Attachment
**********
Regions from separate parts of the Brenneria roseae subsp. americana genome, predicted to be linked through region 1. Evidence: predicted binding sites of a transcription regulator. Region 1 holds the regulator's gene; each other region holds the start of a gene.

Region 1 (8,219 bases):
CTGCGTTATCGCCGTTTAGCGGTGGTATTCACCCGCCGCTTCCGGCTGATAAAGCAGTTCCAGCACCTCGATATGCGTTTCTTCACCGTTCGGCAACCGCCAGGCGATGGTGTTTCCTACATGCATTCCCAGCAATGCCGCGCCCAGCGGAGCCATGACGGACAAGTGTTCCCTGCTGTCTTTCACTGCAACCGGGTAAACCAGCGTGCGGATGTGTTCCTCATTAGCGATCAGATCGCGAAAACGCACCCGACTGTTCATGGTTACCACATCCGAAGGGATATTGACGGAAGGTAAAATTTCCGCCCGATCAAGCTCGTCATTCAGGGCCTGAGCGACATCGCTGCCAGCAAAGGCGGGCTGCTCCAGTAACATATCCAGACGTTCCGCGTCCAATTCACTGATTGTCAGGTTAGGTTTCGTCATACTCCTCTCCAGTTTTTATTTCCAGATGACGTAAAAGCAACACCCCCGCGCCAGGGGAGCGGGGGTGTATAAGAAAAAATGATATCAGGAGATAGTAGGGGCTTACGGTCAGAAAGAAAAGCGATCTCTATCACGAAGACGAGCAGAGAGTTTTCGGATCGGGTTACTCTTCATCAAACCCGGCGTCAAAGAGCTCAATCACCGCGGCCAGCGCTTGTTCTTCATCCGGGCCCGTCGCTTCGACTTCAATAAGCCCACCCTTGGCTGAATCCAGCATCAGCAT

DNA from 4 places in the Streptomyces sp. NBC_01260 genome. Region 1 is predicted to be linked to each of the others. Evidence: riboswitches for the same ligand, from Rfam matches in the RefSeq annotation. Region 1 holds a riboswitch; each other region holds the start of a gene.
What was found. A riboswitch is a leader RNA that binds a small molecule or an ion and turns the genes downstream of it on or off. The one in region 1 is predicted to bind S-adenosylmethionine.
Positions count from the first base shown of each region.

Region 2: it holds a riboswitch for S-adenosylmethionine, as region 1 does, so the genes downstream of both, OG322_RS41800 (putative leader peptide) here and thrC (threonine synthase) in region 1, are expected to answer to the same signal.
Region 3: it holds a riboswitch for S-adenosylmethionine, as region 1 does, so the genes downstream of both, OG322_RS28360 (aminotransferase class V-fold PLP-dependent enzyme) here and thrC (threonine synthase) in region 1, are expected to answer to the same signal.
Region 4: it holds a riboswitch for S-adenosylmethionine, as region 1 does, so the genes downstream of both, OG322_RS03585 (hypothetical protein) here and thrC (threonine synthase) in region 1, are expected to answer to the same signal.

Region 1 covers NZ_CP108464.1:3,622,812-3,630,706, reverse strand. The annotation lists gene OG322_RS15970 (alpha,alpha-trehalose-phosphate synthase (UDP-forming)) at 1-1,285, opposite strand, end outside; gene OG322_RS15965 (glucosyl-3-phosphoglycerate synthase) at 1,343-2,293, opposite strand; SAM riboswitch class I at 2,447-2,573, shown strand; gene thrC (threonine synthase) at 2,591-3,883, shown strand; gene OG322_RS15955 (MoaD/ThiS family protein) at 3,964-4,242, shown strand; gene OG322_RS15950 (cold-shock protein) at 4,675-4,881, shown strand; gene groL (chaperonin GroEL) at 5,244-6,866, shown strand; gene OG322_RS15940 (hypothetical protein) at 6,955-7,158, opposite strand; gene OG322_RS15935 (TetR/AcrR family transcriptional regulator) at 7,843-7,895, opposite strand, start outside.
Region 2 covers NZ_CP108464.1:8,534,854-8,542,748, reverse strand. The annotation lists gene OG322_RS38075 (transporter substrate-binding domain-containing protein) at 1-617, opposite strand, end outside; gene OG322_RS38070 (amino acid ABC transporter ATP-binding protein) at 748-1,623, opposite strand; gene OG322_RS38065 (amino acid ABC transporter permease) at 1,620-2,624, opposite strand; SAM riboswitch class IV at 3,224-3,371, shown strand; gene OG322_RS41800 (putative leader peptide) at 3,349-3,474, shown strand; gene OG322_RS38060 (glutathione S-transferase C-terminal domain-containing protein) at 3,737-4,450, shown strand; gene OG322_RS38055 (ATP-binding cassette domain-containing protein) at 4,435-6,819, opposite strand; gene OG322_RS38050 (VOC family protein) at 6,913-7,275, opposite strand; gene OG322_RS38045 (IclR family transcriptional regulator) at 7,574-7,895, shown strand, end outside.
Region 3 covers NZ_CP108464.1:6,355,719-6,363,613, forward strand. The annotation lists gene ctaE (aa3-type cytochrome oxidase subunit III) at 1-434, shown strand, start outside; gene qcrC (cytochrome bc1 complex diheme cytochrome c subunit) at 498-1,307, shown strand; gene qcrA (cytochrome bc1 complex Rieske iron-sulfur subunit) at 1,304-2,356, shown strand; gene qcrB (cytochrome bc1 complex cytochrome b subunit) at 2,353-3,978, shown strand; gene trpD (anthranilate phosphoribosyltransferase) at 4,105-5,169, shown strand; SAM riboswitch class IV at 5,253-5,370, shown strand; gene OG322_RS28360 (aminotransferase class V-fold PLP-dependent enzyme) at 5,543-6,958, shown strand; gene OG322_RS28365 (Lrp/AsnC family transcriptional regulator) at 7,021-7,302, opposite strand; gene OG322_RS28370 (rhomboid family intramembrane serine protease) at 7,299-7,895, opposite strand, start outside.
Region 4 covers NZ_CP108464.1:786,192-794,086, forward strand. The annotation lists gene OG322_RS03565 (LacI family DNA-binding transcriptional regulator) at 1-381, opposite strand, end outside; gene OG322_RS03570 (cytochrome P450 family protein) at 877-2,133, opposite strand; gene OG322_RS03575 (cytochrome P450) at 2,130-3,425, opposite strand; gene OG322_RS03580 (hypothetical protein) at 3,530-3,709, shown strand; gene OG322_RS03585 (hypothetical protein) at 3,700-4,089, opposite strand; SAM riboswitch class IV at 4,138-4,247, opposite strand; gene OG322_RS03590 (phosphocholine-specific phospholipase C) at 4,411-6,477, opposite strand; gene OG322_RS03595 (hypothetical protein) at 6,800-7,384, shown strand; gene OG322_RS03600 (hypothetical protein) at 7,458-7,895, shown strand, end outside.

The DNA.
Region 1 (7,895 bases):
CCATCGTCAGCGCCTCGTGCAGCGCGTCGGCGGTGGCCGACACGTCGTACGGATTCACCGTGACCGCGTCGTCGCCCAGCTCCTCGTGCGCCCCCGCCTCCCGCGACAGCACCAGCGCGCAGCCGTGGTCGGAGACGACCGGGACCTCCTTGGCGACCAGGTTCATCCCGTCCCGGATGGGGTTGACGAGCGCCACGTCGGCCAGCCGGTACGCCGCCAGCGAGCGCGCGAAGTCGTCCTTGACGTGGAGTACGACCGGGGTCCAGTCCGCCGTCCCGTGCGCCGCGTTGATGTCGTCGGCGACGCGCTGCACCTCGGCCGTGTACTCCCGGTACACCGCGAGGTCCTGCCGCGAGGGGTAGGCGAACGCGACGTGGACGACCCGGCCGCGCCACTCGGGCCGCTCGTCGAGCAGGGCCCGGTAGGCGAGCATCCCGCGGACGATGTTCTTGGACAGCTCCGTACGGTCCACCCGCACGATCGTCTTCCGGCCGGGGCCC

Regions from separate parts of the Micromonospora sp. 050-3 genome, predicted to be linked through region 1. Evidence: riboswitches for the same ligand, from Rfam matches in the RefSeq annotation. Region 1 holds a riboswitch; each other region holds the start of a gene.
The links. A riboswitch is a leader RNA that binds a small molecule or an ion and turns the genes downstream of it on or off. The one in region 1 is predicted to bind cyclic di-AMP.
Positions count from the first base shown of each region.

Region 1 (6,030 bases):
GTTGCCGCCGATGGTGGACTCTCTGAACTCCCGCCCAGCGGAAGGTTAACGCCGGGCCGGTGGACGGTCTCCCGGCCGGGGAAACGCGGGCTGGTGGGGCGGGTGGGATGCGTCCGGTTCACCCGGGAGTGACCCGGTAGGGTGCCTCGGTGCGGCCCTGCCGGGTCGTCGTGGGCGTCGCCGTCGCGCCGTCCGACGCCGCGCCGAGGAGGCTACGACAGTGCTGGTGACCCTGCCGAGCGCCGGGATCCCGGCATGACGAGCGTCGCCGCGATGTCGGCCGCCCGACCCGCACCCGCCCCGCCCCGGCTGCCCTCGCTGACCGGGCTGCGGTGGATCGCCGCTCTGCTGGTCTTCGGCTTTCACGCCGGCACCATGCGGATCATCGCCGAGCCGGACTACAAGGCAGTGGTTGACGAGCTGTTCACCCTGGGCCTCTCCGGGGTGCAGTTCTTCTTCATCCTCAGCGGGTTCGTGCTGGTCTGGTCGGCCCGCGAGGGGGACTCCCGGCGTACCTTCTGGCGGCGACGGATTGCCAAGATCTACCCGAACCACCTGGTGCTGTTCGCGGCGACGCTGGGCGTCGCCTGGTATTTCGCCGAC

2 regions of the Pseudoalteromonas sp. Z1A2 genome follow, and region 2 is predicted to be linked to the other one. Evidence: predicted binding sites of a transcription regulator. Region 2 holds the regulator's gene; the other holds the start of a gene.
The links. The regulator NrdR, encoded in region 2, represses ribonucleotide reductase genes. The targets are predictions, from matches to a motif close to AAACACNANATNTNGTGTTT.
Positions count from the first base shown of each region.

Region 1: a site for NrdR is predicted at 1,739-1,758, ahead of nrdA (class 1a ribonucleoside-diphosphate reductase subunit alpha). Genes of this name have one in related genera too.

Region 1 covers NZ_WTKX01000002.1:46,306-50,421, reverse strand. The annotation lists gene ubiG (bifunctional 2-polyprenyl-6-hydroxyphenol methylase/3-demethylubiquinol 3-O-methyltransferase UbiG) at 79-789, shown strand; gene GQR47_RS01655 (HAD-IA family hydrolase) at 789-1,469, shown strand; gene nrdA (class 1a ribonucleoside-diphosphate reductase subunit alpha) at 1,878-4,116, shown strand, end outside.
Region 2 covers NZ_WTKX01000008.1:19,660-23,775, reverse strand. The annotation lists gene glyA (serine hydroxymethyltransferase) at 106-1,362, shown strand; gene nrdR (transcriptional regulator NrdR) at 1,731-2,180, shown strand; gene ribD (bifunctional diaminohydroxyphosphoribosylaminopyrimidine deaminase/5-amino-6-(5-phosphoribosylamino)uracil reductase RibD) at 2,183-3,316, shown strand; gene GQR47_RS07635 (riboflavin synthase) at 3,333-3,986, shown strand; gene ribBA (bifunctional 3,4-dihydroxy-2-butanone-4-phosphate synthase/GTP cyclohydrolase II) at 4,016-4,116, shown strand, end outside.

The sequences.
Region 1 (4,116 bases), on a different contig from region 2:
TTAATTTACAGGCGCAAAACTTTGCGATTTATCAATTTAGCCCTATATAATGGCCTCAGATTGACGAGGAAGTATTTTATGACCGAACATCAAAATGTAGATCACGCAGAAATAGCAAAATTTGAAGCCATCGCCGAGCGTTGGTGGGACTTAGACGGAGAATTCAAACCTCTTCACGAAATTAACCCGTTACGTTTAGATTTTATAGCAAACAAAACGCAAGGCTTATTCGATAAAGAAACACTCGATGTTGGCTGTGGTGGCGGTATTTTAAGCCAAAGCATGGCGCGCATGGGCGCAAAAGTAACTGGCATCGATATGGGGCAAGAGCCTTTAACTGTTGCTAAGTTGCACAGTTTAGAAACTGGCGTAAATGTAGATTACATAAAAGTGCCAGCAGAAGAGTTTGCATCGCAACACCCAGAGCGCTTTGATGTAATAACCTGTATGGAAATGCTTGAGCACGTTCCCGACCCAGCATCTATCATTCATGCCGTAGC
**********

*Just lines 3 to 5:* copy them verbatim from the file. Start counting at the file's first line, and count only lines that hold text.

CTGCGTTATCGCCGTTTAGCGGTGGTATTCACCCGCCGCTTCCGGCTGATAAAGCAGTTCCAGCACCTCGATATGCGTTTCTTCACCGTTCGGCAACCGCCAGGCGATGGTGTTTCCTACATGCATTCCCAGCAATGCCGCGCCCAGCGGAGCCATGACGGACAAGTGTTCCCTGCTGTCTTTCACTGCAACCGGGTAAACCAGCGTGCGGATGTGTTCCTCATTAGCGATCAGATCGCGAAAACGCACCCGACTGTTCATGGTTACCACATCCGAAGGGATATTGACGGAAGGTAAAATTTCCGCCCGATCAAGCTCGTCATTCAGGGCCTGAGCGACATCGCTGCCAGCAAAGGCGGGCTGCTCCAGTAACATATCCAGACGTTCCGCGTCCAATTCACTGATTGTCAGGTTAGGTTTCGTCATACTCCTCTCCAGTTTTTATTTCCAGATGACGTAAAAGCAACACCCCCGCGCCAGGGGAGCGGGGGTGTATAAGAAAAAATGATATCAGGAGATAGTAGGGGCTTACGGTCAGAAAGAAAAGCGATCTCTATCACGAAGACGAGCAGAGAGTTTTCGGATCGGGTTACTCTTCATCAAACCCGGCGTCAAAGAGCTCAATCACCGCGGCCAGCGCTTGTTCTTCATCCGGGCCCGTCGCTTCGACTTCAATAAGCCCACCCTTGGCTGAATCCAGCATCAGCAT

DNA from 4 places in the Streptomyces sp. NBC_01260 genome. Region 1 is predicted to be linked to each of the others. Evidence: riboswitches for the same ligand, from Rfam matches in the RefSeq annotation. Region 1 holds a riboswitch; each other region holds the start of a gene.
What was found. A riboswitch is a leader RNA that binds a small molecule or an ion and turns the genes downstream of it on or off. The one in region 1 is predicted to bind S-adenosylmethionine.